DATE OF EVENT : 25-26 January 2021
VENUE : National University of Singapore
WEBSITE : https://ari.nus.edu.sg/events/urban-religion/
CALL FOR PAPERS DEADLINE: 15 MAY 2020
Under the circumstances of the current global pandemic crisis, conference planning is uncertain and worries about the health situation of loved ones and about closed borders outweigh many scholars’ academic work and travel plans. As we still see great value in the exchange of ideas on the themes of this conference, we hope that travelling to Singapore will be possible at least for some participants, and we will seek to provide the technical facilities to enable online participation for others. Please let us know in your paper proposal the mode of participation that you would prefer.
Vibrant religious activities in cities have received much recent scholarly attention. Yet, the gendered and bodily dimensions of the relation between religion and the city have been widely left out in existing research. This conference takes gender and the body as lenses of analysis to study urban religion.
Rather than the urban merely impacting the religious, the latter can also serve as a driving force behind urban developments. Such an intrinsic relationship between religion and the city becomes apparent, for example, in how people’s religious and urban aspirations are often closely intertwined. Bodily religious practices can be powerful means for people to work toward their urban aspirations, both on special occasions, such as life cycle rituals or religious festivals, and in urban everyday life. These practices are often highly gendered, both in the public and private sphere. This conference aims at investigating how bodily religious practices create (gendered) urban spaces, how people use their bodies to pursue their religious and urban aspirations, and how their bodies become sites of gender negotiations.
Recent scholarship on religion has undergone a shift in focus from the textual forms of religious knowledge to the material aspects of religion, including the bodily and affective dimensions. Furthermore, research on religion and gender demonstrates the importance of intersectionality in the analysis of religious practices. These important dimensions do not find much attention in existing research on the relation between religion and the city. At the same time, most research on the city in relation to gender or the body does not consider the important role that religion often plays in these relations. The mutually missing attention to these issues in the respective fields of religious, gender, and urban studies becomes especially apparent in research on Asia. The gap between the importance of the body in religious practices in Asia and its scant attention in scholarship on religion in Asian cities is striking.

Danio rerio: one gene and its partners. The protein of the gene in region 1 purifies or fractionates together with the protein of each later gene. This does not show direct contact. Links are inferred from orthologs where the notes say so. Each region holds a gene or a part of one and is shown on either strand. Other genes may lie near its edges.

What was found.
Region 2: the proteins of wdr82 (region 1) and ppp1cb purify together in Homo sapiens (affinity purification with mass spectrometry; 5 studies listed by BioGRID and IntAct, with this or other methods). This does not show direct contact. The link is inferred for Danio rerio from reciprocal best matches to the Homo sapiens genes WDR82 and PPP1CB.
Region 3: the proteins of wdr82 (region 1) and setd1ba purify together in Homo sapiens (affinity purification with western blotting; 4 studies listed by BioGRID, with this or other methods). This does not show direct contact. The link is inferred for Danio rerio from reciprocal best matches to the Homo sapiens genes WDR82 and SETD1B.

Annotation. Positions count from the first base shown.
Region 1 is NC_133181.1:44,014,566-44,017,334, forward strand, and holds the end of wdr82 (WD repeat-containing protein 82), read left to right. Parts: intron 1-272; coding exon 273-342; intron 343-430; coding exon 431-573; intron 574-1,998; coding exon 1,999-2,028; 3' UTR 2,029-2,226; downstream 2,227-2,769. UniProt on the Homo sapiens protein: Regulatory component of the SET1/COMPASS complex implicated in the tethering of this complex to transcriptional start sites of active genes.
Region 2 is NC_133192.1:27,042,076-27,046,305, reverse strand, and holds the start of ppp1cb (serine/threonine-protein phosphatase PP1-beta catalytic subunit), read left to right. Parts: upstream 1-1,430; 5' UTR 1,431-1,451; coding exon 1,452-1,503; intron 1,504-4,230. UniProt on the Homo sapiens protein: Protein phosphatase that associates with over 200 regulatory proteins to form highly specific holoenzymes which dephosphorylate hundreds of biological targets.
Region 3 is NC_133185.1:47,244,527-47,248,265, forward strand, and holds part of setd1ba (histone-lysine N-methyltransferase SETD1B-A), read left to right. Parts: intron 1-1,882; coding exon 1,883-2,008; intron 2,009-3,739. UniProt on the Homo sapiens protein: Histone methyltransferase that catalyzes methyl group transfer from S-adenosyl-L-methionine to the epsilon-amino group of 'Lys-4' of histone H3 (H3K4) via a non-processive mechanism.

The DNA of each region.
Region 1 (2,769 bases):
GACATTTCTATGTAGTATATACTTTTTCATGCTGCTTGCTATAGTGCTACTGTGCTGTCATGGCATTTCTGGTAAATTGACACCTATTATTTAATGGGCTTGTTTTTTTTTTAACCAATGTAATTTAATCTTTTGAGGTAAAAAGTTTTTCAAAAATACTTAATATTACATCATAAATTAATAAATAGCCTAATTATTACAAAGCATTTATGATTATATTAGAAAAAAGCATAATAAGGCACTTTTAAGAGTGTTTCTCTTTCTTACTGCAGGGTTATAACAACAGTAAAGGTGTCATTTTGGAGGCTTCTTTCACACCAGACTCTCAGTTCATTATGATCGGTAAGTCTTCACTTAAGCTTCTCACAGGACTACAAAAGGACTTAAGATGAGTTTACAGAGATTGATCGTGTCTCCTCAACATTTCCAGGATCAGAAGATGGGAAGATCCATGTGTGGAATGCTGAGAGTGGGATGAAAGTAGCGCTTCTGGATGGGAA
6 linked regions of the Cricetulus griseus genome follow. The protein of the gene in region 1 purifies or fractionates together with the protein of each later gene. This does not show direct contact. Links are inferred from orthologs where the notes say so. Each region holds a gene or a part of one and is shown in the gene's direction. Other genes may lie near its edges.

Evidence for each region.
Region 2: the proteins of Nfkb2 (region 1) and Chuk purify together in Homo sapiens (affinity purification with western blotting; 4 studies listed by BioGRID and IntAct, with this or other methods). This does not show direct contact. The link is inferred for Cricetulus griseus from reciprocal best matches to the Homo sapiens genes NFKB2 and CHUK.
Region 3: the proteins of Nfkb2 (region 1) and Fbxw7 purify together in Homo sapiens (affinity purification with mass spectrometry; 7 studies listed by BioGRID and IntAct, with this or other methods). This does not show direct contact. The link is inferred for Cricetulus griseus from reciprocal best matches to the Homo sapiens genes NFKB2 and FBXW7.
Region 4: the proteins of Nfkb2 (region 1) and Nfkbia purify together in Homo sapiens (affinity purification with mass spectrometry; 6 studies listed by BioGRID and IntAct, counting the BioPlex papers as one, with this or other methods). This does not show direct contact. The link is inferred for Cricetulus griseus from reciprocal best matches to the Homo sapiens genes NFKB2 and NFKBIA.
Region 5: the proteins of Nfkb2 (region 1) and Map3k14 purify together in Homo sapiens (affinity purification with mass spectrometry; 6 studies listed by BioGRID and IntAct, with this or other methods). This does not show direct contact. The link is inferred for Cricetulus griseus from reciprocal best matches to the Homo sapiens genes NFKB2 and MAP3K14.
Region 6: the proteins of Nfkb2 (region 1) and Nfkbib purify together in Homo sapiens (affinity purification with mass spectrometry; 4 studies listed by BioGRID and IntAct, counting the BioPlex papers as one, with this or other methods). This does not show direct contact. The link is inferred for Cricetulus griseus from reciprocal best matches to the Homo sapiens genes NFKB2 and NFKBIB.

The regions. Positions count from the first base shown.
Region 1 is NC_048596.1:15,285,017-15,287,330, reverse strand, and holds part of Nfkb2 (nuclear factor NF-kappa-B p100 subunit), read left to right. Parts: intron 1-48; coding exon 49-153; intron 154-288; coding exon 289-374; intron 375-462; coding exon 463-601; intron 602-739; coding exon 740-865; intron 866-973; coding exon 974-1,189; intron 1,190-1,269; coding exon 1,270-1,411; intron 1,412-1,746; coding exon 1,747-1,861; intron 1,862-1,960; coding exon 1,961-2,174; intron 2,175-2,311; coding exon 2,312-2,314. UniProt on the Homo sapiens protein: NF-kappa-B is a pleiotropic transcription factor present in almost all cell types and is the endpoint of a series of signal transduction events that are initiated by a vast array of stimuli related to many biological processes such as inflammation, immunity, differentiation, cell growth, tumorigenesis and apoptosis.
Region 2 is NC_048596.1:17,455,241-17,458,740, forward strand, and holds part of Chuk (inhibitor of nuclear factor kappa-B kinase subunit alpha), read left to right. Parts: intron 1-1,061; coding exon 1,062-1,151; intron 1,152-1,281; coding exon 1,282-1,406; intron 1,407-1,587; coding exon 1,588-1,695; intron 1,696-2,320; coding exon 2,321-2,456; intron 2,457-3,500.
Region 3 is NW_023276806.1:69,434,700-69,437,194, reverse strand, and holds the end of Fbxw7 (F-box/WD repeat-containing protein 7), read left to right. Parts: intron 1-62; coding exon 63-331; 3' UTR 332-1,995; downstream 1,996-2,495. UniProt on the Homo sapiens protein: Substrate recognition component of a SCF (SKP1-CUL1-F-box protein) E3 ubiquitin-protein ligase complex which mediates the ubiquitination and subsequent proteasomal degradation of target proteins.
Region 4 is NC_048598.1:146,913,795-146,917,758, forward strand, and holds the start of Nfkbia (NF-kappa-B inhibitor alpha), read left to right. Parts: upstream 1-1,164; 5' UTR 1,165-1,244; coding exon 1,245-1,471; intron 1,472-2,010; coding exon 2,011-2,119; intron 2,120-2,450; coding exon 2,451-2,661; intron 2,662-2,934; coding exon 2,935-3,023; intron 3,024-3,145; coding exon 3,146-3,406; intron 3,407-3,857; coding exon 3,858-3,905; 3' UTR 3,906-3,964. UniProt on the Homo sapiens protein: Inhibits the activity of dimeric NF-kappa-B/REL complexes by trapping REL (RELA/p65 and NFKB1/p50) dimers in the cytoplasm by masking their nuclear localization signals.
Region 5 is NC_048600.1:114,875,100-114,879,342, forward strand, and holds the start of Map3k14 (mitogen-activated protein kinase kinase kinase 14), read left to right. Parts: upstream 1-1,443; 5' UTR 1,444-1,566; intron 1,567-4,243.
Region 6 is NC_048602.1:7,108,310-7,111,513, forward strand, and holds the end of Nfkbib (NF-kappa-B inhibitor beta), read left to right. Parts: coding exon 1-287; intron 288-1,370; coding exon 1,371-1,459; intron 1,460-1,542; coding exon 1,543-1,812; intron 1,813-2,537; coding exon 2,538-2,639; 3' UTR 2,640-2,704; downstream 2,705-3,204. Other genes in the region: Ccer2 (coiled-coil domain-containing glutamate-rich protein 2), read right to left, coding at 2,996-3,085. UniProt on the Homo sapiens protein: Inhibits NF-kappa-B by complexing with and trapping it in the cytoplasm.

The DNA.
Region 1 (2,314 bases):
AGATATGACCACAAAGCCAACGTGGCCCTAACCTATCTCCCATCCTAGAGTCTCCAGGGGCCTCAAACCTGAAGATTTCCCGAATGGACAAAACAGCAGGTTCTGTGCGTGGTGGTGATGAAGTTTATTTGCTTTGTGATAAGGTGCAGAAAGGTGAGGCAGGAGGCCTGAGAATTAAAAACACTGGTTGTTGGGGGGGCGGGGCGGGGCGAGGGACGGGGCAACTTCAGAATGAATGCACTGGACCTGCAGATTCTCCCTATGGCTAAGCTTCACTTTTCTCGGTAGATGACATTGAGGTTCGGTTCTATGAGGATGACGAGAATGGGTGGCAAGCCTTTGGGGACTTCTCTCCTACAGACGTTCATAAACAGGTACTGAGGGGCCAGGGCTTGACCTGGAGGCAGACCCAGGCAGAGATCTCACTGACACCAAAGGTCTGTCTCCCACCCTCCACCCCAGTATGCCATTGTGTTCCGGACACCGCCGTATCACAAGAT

This conference brings together scholars from different fields to think jointly about the role that religion plays in how people imagine, experience, live in, and appropriate the city, with a particular focus on gendered and class-inflected, bodily and sensory religious experiences.
The main research questions to be addressed include but are not limited to the following:
- What are the theoretical and methodological possibilities and implications when taking gender and the body as lenses of analysis for the study of the relation between religion and the city?
- How do bodily religious practices co-constitute the city? How do bodily religious practices contribute to how the city is imagined and experienced?
- How do bodies become sites of urban religious negotiations? For example, how do bodies of religious practitioners reflect different dimensions of negotiations of religious diversity, such as spectacle and conflict? Or how do bodily religious practices reflect time constraints of busy urban lives?
- How do bodies become sites of gender negotiations in urban religious practices? How do gendered notions of the body in rituals relate to notions of gender roles outside the ritual context?
- What can a focus on gendered and bodily religious practices tell us about the relation between private and public religion in urban contexts?
SUBMISSION OF PROPOSALS
Paper proposals should include a title, an abstract (250 words) and a brief personal biography (150 words) for submission by 15 May 2020. Please note that only previously unpublished papers or those not already committed elsewhere can be accepted. The organizers plan to publish a special journal issue that incorporates some selected papers presented at the conference. By participating in the conference, you agree to participate in the future publication plans of the organizers. Hotel accommodation and a contribution towards airfare will be provided for accepted paper participants (one author per paper).
Please submit your proposal using the provided template to Ms Minghua Tay at email@example.com. Notifications of acceptance will be sent out by mid June 2020. Participants will be required to send in a completed draft paper (5,000 words) by 4 December 2020.
Ms Natalie LANG
Postdoctoral Fellow at Asia Research Institute, National University of Singapore